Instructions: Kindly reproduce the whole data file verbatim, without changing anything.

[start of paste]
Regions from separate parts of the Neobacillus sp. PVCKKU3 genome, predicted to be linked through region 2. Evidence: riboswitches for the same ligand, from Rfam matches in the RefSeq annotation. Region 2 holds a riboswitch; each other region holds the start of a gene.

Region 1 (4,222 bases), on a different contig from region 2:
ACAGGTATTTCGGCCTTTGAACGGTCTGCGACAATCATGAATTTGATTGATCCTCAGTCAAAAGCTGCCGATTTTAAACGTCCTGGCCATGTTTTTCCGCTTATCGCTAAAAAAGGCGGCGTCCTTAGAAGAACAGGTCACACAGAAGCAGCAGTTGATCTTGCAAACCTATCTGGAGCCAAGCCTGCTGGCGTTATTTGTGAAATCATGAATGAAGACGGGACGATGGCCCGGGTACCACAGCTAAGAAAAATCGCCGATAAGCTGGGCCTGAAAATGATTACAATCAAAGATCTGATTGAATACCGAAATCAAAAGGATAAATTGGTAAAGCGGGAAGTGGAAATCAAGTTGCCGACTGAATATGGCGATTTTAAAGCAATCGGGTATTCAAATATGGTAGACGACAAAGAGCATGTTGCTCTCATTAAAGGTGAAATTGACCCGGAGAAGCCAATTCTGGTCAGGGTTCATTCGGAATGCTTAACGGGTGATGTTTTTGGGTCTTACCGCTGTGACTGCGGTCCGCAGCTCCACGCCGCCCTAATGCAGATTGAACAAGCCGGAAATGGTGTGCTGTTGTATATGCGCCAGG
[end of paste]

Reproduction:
Regions from separate parts of the Neobacillus sp. PVCKKU3 genome, predicted to be linked through region 2. Evidence: riboswitches for the same ligand, from Rfam matches in the RefSeq annotation. Region 2 holds a riboswitch; each other region holds the start of a gene.

Region 1 (4,222 bases), on a different contig from region 2:
ACAGGTATTTCGGCCTTTGAACGGTCTGCGACAATCATGAATTTGATTGATCCTCAGTCAAAAGCTGCCGATTTTAAACGTCCTGGCCATGTTTTTCCGCTTATCGCTAAAAAAGGCGGCGTCCTTAGAAGAACAGGTCACACAGAAGCAGCAGTTGATCTTGCAAACCTATCTGGAGCCAAGCCTGCTGGCGTTATTTGTGAAATCATGAATGAAGACGGGACGATGGCCCGGGTACCACAGCTAAGAAAAATCGCCGATAAGCTGGGCCTGAAAATGATTACAATCAAAGATCTGATTGAATACCGAAATCAAAAGGATAAATTGGTAAAGCGGGAAGTGGAAATCAAGTTGCCGACTGAATATGGCGATTTTAAAGCAATCGGGTATTCAAATATGGTAGACGACAAAGAGCATGTTGCTCTCATTAAAGGTGAAATTGACCCGGAGAAGCCAATTCTGGTCAGGGTTCATTCGGAATGCTTAACGGGTGATGTTTTTGGGTCTTACCGCTGTGACTGCGGTCCGCAGCTCCACGCCGCCCTAATGCAGATTGAACAAGCCGGAAATGGTGTGCTGTTGTATATGCGCCAGG